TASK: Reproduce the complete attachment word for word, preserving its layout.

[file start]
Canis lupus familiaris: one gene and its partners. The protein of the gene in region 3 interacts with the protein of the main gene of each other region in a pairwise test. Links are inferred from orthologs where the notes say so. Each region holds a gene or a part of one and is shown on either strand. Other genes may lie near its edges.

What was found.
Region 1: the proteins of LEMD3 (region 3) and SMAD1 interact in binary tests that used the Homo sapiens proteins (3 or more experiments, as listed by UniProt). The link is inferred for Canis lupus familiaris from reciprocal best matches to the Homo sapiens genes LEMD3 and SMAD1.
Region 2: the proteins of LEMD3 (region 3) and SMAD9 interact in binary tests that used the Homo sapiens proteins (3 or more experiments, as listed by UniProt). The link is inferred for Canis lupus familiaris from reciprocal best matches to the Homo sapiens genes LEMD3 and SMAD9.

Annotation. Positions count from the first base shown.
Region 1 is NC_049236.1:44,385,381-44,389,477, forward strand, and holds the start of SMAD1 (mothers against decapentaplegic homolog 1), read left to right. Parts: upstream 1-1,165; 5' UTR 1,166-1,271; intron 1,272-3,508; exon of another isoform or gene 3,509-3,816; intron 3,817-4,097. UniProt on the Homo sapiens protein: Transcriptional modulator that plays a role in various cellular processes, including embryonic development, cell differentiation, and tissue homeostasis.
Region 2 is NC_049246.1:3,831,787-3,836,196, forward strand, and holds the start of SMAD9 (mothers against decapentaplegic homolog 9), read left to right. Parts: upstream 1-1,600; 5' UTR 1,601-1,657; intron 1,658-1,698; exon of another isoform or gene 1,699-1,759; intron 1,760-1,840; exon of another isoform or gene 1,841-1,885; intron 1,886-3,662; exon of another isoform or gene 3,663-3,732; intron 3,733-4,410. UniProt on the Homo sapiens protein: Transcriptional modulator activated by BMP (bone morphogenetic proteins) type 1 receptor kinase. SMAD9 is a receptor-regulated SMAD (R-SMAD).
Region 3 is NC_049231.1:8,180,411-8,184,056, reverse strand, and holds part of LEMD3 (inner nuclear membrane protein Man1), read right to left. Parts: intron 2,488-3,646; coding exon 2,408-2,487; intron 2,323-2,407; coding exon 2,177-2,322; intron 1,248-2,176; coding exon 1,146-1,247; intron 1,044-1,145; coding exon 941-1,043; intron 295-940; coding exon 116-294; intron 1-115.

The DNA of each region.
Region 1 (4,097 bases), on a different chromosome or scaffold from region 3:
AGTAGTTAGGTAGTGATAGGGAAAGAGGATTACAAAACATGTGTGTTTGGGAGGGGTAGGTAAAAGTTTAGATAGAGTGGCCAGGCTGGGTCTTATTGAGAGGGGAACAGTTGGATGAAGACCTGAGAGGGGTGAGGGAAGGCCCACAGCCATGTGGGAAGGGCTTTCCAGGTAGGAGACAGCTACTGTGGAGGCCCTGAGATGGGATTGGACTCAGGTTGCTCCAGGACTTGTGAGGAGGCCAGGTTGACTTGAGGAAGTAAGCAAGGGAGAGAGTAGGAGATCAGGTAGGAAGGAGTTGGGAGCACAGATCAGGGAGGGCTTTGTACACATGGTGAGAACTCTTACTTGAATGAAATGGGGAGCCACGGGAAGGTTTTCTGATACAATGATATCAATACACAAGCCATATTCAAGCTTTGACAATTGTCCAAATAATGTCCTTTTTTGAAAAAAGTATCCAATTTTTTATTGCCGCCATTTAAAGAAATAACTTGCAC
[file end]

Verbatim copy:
Canis lupus familiaris: one gene and its partners. The protein of the gene in region 3 interacts with the protein of the main gene of each other region in a pairwise test. Links are inferred from orthologs where the notes say so. Each region holds a gene or a part of one and is shown on either strand. Other genes may lie near its edges.

What was found.
Region 1: the proteins of LEMD3 (region 3) and SMAD1 interact in binary tests that used the Homo sapiens proteins (3 or more experiments, as listed by UniProt). The link is inferred for Canis lupus familiaris from reciprocal best matches to the Homo sapiens genes LEMD3 and SMAD1.
Region 2: the proteins of LEMD3 (region 3) and SMAD9 interact in binary tests that used the Homo sapiens proteins (3 or more experiments, as listed by UniProt). The link is inferred for Canis lupus familiaris from reciprocal best matches to the Homo sapiens genes LEMD3 and SMAD9.

Annotation. Positions count from the first base shown.
Region 1 is NC_049236.1:44,385,381-44,389,477, forward strand, and holds the start of SMAD1 (mothers against decapentaplegic homolog 1), read left to right. Parts: upstream 1-1,165; 5' UTR 1,166-1,271; intron 1,272-3,508; exon of another isoform or gene 3,509-3,816; intron 3,817-4,097. UniProt on the Homo sapiens protein: Transcriptional modulator that plays a role in various cellular processes, including embryonic development, cell differentiation, and tissue homeostasis.
Region 2 is NC_049246.1:3,831,787-3,836,196, forward strand, and holds the start of SMAD9 (mothers against decapentaplegic homolog 9), read left to right. Parts: upstream 1-1,600; 5' UTR 1,601-1,657; intron 1,658-1,698; exon of another isoform or gene 1,699-1,759; intron 1,760-1,840; exon of another isoform or gene 1,841-1,885; intron 1,886-3,662; exon of another isoform or gene 3,663-3,732; intron 3,733-4,410. UniProt on the Homo sapiens protein: Transcriptional modulator activated by BMP (bone morphogenetic proteins) type 1 receptor kinase. SMAD9 is a receptor-regulated SMAD (R-SMAD).
Region 3 is NC_049231.1:8,180,411-8,184,056, reverse strand, and holds part of LEMD3 (inner nuclear membrane protein Man1), read right to left. Parts: intron 2,488-3,646; coding exon 2,408-2,487; intron 2,323-2,407; coding exon 2,177-2,322; intron 1,248-2,176; coding exon 1,146-1,247; intron 1,044-1,145; coding exon 941-1,043; intron 295-940; coding exon 116-294; intron 1-115.

The DNA of each region.
Region 1 (4,097 bases), on a different chromosome or scaffold from region 3:
AGTAGTTAGGTAGTGATAGGGAAAGAGGATTACAAAACATGTGTGTTTGGGAGGGGTAGGTAAAAGTTTAGATAGAGTGGCCAGGCTGGGTCTTATTGAGAGGGGAACAGTTGGATGAAGACCTGAGAGGGGTGAGGGAAGGCCCACAGCCATGTGGGAAGGGCTTTCCAGGTAGGAGACAGCTACTGTGGAGGCCCTGAGATGGGATTGGACTCAGGTTGCTCCAGGACTTGTGAGGAGGCCAGGTTGACTTGAGGAAGTAAGCAAGGGAGAGAGTAGGAGATCAGGTAGGAAGGAGTTGGGAGCACAGATCAGGGAGGGCTTTGTACACATGGTGAGAACTCTTACTTGAATGAAATGGGGAGCCACGGGAAGGTTTTCTGATACAATGATATCAATACACAAGCCATATTCAAGCTTTGACAATTGTCCAAATAATGTCCTTTTTTGAAAAAAGTATCCAATTTTTTATTGCCGCCATTTAAAGAAATAACTTGCAC